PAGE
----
Sushi – Japan’s most popular export

Sushi – Japan’s most popular export

In the last 20 years, sushi has grown in popularity, not only in the UK but throughout the western world. What was originally a uniquely Japanese meal has been embraced by all cultures.

It is seen as the ideal lunchtime food, healthy and not too filling, and can be found in supermarkets throughout the country. Also, restaurants, ranging from high-end establishments to less expensive chain eateries, have sprung up in nearly every city across the UK

The history of Japan’s favourite food is a long and interesting one. Its origins can be traced back as far as the 2nd century AD, and the paddy fields of Southeast Asia. At this time, a dish known as “narezushi” was popular; this consisted of fish wrapped in fermented rice. The rice was only used to keep the fish fresh and was thrown away before the fish was eaten.

Over the centuries this changed and developed. In the mid 14th century vinegar was added to improve the taste and keep the fish fresh, for a longer period.

Two centuries later “haya-sushi,” was introduced. Haya-sushi did not use rice for fermentation; instead, it was served as a meal where rice and fish were eaten together.

In 1824 a dish, not dissimilar in style and appearance to what we have today, was developed by a street-food stall owner from Tokyo called Hanaya Yoshi. It was seen as the fast food of its day; designed to be eaten, using fingers not chopsticks, in public or at the theatre.

Unsurprisingly, for food that has existed for such a long time, there are many interesting facts and some misconceptions about sushi. Here are a few:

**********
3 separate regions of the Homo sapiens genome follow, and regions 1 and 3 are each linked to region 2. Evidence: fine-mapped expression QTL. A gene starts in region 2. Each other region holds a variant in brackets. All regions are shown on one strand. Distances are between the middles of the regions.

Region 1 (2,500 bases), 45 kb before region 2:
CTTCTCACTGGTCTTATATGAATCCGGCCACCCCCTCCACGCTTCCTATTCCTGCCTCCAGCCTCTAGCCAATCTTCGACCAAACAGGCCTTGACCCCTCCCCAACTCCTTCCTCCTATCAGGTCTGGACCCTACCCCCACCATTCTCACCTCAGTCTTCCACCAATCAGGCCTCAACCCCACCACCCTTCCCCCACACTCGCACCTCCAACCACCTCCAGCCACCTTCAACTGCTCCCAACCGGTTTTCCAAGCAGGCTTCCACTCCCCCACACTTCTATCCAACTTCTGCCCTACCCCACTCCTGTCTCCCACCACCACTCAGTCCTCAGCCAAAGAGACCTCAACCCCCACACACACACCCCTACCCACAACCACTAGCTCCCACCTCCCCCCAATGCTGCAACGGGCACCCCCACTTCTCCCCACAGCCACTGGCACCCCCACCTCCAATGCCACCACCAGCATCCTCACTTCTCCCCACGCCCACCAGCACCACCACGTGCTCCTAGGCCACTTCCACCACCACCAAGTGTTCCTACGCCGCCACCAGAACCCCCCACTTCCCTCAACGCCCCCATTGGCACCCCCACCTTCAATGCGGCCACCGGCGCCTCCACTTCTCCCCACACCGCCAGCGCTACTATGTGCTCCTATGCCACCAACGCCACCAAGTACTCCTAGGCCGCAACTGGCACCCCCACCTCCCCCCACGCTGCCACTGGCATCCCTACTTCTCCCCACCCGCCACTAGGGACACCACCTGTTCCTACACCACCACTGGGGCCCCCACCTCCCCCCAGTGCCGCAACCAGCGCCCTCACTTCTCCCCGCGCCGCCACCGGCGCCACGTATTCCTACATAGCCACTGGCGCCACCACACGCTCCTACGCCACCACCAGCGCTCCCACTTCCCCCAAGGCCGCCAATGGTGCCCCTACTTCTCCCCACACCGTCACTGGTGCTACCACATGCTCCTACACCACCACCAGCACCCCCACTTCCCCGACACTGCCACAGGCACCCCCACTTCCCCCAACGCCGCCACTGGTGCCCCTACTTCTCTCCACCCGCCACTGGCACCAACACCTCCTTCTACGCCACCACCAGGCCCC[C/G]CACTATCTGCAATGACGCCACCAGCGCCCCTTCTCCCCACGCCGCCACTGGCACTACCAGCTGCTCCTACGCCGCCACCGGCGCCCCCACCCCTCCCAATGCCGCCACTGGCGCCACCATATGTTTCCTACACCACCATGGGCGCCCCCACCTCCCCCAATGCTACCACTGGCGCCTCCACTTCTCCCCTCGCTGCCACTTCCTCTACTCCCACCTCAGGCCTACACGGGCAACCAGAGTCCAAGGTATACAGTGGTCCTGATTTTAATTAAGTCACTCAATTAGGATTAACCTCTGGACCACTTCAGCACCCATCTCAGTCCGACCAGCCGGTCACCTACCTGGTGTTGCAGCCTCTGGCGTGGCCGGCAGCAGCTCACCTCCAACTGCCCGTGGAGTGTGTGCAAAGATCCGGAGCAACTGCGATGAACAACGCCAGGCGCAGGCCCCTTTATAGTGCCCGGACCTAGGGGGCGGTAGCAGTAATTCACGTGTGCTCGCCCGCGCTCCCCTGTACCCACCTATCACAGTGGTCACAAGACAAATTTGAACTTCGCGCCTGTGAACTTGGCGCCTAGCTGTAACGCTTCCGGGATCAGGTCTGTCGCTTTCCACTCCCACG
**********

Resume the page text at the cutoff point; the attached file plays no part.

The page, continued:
The word itself does not mean raw fish, as most people believe, but refers to the rice, seasoned with vinegar, which surrounds the fish or vegetables.

Chefs originally underwent ten years of training before being allowed to start work in a restaurant. This was subsequently reduced to two years, due to the shortage of skilled chefs.

Fugu, a dish consisting of Puffer fish, can cause death if incorrectly prepared. The organs contain a lethal toxin, which can contaminate the meat, and only licensed chefs are permitted to make the meal. The emperor of Japan is not allowed to taste Fugu, due to its dangerous nature.

The rice should not be dipped in soy sauce, only the fish. However, the fish should not be removed from the rice, to dip it, as this is considered rude.

Bluefin tuna, the most popular and expensive sushi fish, was used as cat food in the 1960s, as it was thought to be unfit for human consumption. In 2013 $1.76 million was paid for a bluefin weighing 489 pounds.

The knives used for preparing the fish are descended from samurai swords. The blades are sharpened daily; enabling the chef to cut the fish into incredibly thin slices.

The Japanese believe that people eat with the eyes as well as the mouth. So, the presentation of the dish is seen to be as important as the preparation. Each dish is treated as if it were a work of art.

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